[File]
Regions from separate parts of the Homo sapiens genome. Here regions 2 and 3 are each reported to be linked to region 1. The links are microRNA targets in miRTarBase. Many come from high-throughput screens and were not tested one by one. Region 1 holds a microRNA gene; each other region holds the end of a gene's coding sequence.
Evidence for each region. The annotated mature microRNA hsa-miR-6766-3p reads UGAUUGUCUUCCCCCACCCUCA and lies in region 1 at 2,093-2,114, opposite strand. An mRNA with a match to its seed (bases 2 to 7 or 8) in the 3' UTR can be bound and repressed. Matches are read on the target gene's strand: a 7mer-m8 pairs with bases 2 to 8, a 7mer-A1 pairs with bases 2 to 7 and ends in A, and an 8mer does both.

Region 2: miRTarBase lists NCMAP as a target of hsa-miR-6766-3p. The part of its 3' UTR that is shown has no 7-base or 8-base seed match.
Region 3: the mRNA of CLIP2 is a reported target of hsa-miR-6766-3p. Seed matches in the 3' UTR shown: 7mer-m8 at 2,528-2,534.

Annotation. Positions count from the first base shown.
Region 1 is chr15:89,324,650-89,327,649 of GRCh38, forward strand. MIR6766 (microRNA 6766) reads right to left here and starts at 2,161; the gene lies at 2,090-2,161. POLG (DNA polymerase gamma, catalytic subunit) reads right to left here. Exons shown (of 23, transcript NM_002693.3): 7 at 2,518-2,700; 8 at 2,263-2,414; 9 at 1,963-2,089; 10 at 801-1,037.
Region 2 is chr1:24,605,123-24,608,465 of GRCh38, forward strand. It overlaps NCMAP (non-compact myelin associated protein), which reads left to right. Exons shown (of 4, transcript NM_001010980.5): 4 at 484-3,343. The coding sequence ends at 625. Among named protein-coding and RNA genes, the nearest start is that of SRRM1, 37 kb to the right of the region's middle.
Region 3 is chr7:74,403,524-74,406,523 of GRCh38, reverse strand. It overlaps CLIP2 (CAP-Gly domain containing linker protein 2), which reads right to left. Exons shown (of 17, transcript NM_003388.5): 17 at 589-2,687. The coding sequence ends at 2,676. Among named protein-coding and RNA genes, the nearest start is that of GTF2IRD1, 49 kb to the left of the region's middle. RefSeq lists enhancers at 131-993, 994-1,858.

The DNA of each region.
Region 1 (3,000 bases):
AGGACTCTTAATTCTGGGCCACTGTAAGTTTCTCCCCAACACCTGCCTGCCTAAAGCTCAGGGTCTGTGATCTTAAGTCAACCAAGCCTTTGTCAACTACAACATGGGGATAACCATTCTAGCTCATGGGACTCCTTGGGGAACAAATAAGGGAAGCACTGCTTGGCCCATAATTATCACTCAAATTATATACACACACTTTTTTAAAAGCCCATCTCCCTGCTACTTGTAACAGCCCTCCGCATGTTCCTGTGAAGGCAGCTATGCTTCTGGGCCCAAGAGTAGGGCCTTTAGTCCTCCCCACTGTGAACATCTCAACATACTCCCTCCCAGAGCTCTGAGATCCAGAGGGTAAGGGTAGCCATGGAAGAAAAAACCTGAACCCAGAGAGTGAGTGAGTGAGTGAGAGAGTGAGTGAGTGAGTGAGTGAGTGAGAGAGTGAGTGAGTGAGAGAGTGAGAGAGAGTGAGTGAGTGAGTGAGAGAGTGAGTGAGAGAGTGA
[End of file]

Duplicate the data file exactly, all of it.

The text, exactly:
Regions from separate parts of the Homo sapiens genome. Here regions 2 and 3 are each reported to be linked to region 1. The links are microRNA targets in miRTarBase. Many come from high-throughput screens and were not tested one by one. Region 1 holds a microRNA gene; each other region holds the end of a gene's coding sequence.
Evidence for each region. The annotated mature microRNA hsa-miR-6766-3p reads UGAUUGUCUUCCCCCACCCUCA and lies in region 1 at 2,093-2,114, opposite strand. An mRNA with a match to its seed (bases 2 to 7 or 8) in the 3' UTR can be bound and repressed. Matches are read on the target gene's strand: a 7mer-m8 pairs with bases 2 to 8, a 7mer-A1 pairs with bases 2 to 7 and ends in A, and an 8mer does both.

Region 2: miRTarBase lists NCMAP as a target of hsa-miR-6766-3p. The part of its 3' UTR that is shown has no 7-base or 8-base seed match.
Region 3: the mRNA of CLIP2 is a reported target of hsa-miR-6766-3p. Seed matches in the 3' UTR shown: 7mer-m8 at 2,528-2,534.

Annotation. Positions count from the first base shown.
Region 1 is chr15:89,324,650-89,327,649 of GRCh38, forward strand. MIR6766 (microRNA 6766) reads right to left here and starts at 2,161; the gene lies at 2,090-2,161. POLG (DNA polymerase gamma, catalytic subunit) reads right to left here. Exons shown (of 23, transcript NM_002693.3): 7 at 2,518-2,700; 8 at 2,263-2,414; 9 at 1,963-2,089; 10 at 801-1,037.
Region 2 is chr1:24,605,123-24,608,465 of GRCh38, forward strand. It overlaps NCMAP (non-compact myelin associated protein), which reads left to right. Exons shown (of 4, transcript NM_001010980.5): 4 at 484-3,343. The coding sequence ends at 625. Among named protein-coding and RNA genes, the nearest start is that of SRRM1, 37 kb to the right of the region's middle.
Region 3 is chr7:74,403,524-74,406,523 of GRCh38, reverse strand. It overlaps CLIP2 (CAP-Gly domain containing linker protein 2), which reads right to left. Exons shown (of 17, transcript NM_003388.5): 17 at 589-2,687. The coding sequence ends at 2,676. Among named protein-coding and RNA genes, the nearest start is that of GTF2IRD1, 49 kb to the left of the region's middle. RefSeq lists enhancers at 131-993, 994-1,858.

The DNA of each region.
Region 1 (3,000 bases):
AGGACTCTTAATTCTGGGCCACTGTAAGTTTCTCCCCAACACCTGCCTGCCTAAAGCTCAGGGTCTGTGATCTTAAGTCAACCAAGCCTTTGTCAACTACAACATGGGGATAACCATTCTAGCTCATGGGACTCCTTGGGGAACAAATAAGGGAAGCACTGCTTGGCCCATAATTATCACTCAAATTATATACACACACTTTTTTAAAAGCCCATCTCCCTGCTACTTGTAACAGCCCTCCGCATGTTCCTGTGAAGGCAGCTATGCTTCTGGGCCCAAGAGTAGGGCCTTTAGTCCTCCCCACTGTGAACATCTCAACATACTCCCTCCCAGAGCTCTGAGATCCAGAGGGTAAGGGTAGCCATGGAAGAAAAAACCTGAACCCAGAGAGTGAGTGAGTGAGTGAGAGAGTGAGTGAGTGAGTGAGTGAGTGAGAGAGTGAGTGAGTGAGAGAGTGAGAGAGAGTGAGTGAGTGAGTGAGAGAGTGAGTGAGAGAGTGA